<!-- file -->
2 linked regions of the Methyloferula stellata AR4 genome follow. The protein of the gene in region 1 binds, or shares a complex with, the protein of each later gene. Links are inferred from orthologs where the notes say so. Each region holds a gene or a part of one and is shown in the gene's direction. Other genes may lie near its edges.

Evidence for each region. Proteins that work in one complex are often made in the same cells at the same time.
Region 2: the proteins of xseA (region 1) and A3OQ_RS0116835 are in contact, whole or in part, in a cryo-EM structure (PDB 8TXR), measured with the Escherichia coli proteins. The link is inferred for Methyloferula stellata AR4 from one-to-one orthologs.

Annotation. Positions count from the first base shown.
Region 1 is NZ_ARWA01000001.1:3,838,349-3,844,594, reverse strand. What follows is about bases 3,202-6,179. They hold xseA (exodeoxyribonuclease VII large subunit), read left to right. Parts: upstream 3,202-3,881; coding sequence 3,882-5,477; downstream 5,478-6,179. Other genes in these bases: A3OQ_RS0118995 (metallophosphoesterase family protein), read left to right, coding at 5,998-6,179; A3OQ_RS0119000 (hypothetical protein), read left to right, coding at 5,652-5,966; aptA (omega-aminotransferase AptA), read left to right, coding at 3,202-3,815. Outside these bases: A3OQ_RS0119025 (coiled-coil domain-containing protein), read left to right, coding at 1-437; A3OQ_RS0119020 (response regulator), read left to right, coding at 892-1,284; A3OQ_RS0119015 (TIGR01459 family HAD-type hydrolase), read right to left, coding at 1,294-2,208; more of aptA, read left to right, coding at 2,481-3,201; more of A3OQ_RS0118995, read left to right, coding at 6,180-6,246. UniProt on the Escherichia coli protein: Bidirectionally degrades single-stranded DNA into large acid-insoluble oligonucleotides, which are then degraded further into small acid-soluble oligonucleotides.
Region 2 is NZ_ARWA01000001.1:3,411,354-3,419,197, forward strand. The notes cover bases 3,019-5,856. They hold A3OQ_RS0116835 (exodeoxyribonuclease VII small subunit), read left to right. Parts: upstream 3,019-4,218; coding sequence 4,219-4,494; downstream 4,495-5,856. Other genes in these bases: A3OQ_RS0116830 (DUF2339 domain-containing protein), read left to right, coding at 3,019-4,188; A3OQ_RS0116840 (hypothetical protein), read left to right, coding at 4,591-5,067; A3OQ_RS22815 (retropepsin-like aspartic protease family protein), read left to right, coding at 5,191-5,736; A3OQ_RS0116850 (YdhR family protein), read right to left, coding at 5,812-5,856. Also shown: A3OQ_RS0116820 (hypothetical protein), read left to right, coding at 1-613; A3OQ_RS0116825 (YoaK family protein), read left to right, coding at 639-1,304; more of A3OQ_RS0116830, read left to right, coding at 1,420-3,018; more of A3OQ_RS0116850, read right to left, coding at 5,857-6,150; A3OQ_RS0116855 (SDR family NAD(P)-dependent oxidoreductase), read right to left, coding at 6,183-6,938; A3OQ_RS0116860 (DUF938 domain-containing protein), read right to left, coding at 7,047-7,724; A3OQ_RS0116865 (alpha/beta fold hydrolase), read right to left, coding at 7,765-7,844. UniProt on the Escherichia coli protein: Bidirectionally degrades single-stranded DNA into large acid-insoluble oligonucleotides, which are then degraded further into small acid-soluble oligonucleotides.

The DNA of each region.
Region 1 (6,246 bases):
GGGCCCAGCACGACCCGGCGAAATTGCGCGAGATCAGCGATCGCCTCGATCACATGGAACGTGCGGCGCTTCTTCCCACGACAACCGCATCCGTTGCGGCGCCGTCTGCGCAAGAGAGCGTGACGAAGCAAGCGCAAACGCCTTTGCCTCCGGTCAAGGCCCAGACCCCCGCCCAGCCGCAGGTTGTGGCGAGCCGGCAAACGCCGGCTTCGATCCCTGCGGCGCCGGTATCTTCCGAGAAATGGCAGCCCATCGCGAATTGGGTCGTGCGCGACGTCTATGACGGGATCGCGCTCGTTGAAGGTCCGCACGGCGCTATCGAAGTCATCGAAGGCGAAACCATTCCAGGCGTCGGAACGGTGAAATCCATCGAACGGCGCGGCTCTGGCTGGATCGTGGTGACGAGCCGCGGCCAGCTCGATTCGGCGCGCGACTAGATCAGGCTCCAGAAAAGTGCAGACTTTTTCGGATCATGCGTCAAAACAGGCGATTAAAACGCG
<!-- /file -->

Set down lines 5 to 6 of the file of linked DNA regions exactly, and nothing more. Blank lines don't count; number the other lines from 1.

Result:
Region 1 is NZ_ARWA01000001.1:3,838,349-3,844,594, reverse strand. What follows is about bases 3,202-6,179. They hold xseA (exodeoxyribonuclease VII large subunit), read left to right. Parts: upstream 3,202-3,881; coding sequence 3,882-5,477; downstream 5,478-6,179. Other genes in these bases: A3OQ_RS0118995 (metallophosphoesterase family protein), read left to right, coding at 5,998-6,179; A3OQ_RS0119000 (hypothetical protein), read left to right, coding at 5,652-5,966; aptA (omega-aminotransferase AptA), read left to right, coding at 3,202-3,815. Outside these bases: A3OQ_RS0119025 (coiled-coil domain-containing protein), read left to right, coding at 1-437; A3OQ_RS0119020 (response regulator), read left to right, coding at 892-1,284; A3OQ_RS0119015 (TIGR01459 family HAD-type hydrolase), read right to left, coding at 1,294-2,208; more of aptA, read left to right, coding at 2,481-3,201; more of A3OQ_RS0118995, read left to right, coding at 6,180-6,246. UniProt on the Escherichia coli protein: Bidirectionally degrades single-stranded DNA into large acid-insoluble oligonucleotides, which are then degraded further into small acid-soluble oligonucleotides.
Region 2 is NZ_ARWA01000001.1:3,411,354-3,419,197, forward strand. The notes cover bases 3,019-5,856. They hold A3OQ_RS0116835 (exodeoxyribonuclease VII small subunit), read left to right. Parts: upstream 3,019-4,218; coding sequence 4,219-4,494; downstream 4,495-5,856. Other genes in these bases: A3OQ_RS0116830 (DUF2339 domain-containing protein), read left to right, coding at 3,019-4,188; A3OQ_RS0116840 (hypothetical protein), read left to right, coding at 4,591-5,067; A3OQ_RS22815 (retropepsin-like aspartic protease family protein), read left to right, coding at 5,191-5,736; A3OQ_RS0116850 (YdhR family protein), read right to left, coding at 5,812-5,856. Also shown: A3OQ_RS0116820 (hypothetical protein), read left to right, coding at 1-613; A3OQ_RS0116825 (YoaK family protein), read left to right, coding at 639-1,304; more of A3OQ_RS0116830, read left to right, coding at 1,420-3,018; more of A3OQ_RS0116850, read right to left, coding at 5,857-6,150; A3OQ_RS0116855 (SDR family NAD(P)-dependent oxidoreductase), read right to left, coding at 6,183-6,938; A3OQ_RS0116860 (DUF938 domain-containing protein), read right to left, coding at 7,047-7,724; A3OQ_RS0116865 (alpha/beta fold hydrolase), read right to left, coding at 7,765-7,844. UniProt on the Escherichia coli protein: Bidirectionally degrades single-stranded DNA into large acid-insoluble oligonucleotides, which are then degraded further into small acid-soluble oligonucleotides.